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Nursery vs Childminding

For working parents, childcare decisions can be something you agonise about before your little one even arrives. Deciding who you’ll trust to take care of your baby means analysing the different options available and making a choice that is right for you and your family.

This article is aimed to help you review the nursery vs childminding options as two of the more popular choices that parents select when deciding on who to use for their childcare needs.

Firstly, research the options in your local area…

This will enable you to review the different options that available as soon as possible and give you the time you need to get as much information as possible and discuss it with your family before you make a decision.

As a working parent, trusting someone you don’t know with your child can create all kinds of emotions about your commitment to raising your child. Most parents face the same challenges and it’s perfectly normal to feel guilty about not being able to stay at home until your child is able to go to school.

Finding out what childcare services are available, getting recommendations from other parents and discussing it with your family, will help you to feel much more comfortable and confident in the decision you eventually make.

It’s just as important to decide what works best for the whole family as well as your new child, which may allow you to create a flexible childcare schedule that works for all of you. For example, you may decide that you will take care of the drop off and your husband, wife or partner do the pick-up.

The convenience of using a registered nursery or childminder that is local to a family member may be beneficial for emergencies, over above one which may have a better Ofsted report but is half hour drive away from anyone you know. So, weighing up the benefits of quality and location over convenience and speed of access to your child as well as other factors such as childcare hours vs working hours, facilities and transport links will also influence your decision.

Let’s now look at the two options so that you have a better idea and understanding of what they both offer and how they can potentially work for you and your family.

The Nursery Option

  • Nurseries offer a very interactive sociable environment for children which can aid their academic achievement and social skills.
  • Good nurseries can be expensive, especially if you have more than one child. So, you should definitely research your options on free childcare and any benefits you may be entitled to.
  • Nurseries are open for around 51 weeks of the year with set hours and some also offer a late/early service. You may wish to seek a more flexible option if you’re not happy to pay for childcare that you don’t always use.
  • Ensure you’re comfortable their values and the way in which they work with children including the key worker who will be responsible for your child.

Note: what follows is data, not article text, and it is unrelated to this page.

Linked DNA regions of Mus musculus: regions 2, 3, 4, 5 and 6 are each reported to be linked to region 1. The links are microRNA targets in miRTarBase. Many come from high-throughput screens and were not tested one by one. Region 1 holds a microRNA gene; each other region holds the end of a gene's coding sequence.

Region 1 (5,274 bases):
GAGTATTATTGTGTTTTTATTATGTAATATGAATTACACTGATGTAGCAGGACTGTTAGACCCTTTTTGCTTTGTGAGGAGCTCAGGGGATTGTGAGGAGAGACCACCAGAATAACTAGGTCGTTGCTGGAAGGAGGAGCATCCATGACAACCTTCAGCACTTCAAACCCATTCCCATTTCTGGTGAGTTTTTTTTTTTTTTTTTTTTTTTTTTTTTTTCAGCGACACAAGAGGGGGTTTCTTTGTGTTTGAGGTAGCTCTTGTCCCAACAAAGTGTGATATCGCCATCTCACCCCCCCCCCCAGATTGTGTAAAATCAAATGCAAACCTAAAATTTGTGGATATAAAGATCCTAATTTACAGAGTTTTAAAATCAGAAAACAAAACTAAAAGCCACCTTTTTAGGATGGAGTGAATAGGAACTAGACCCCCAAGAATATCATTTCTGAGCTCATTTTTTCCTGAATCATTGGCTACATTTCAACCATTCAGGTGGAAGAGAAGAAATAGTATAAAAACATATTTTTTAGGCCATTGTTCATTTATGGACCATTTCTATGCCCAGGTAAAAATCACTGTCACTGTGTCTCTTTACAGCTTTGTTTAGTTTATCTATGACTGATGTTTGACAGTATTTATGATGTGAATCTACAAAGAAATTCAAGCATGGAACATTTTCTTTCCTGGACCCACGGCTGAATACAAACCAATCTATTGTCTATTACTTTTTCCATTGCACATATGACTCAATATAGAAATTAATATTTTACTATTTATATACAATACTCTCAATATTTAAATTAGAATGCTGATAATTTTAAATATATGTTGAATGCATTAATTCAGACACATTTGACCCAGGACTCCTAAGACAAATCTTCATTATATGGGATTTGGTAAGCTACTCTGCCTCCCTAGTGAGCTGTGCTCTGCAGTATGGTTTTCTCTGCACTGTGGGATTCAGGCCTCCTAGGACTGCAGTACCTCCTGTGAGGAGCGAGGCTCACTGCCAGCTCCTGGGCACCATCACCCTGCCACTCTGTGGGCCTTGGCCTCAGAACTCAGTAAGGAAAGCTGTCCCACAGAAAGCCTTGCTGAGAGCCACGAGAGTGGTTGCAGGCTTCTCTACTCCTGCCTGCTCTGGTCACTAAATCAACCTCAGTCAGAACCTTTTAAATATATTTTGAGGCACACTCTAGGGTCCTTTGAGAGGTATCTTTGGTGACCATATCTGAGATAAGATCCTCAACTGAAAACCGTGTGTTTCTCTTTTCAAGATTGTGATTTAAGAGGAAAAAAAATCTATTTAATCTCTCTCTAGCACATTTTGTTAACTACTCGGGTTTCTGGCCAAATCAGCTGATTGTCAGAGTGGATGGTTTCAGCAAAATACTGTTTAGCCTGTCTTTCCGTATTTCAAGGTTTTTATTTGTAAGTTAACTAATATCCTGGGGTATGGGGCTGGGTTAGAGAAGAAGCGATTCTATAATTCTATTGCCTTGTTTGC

• Ask to see their most recent Ofsted report and talk to parents and other members of staff before deciding.
  • As with all childcare arrangements, good communication between parents and the nursery is a key factor in your feeling happy with the service provided, so be sure to ask as many questions as possible so that you feel comfortable with your choice.

Childminder

  • Childminders usually provide a more intimate home arrangement than a nursery and they will encourage your child to form healthy, emotional attachments.
  • Ensure your childminder can provide enough one to one time with your child to enable a healthy bond to develop, which will help your child to settle in more easily.
  • Childminders are generally less expensive than nurseries, but you should check policies on meals, illness and holidays to ensure that you know what you are paying for.
  • Childcare vouchers and tax credits can be used for registered childminders, but you should check that your childminder is registered and will accept them.
  • Childminders also have to be inspected by Ofsted in the same way nurseries do, so again ask to see the Ofsted report and discuss your child with the childminder to make sure you are happy with the environment, activities and meals that are being provided.
  • A childminding setting usually has less restrictions and are therefore can be more flexible if you need to arrange care for specific working hours or days.
  • Try to build in time at the end or start of the day to talk with the childminder about any questions or concerns about your child which will reduce any stress and facilitate good communication.
  • Find out about ages of the other children that will be in the house at the same time, as unlike a nursery, there may be a wide range of ages and you may feel that your child will benefit from having older children, or you may prefer them to be with children who are around the same age as your own child.

Ultimately, you need to do what feels right for you and your child when you select the childcare provider you are going to use. Knowing that your child will be well cared for and their development facilitated in a safe, happy, healthy environment is the most important decision you really have to make over and above everything else.

 

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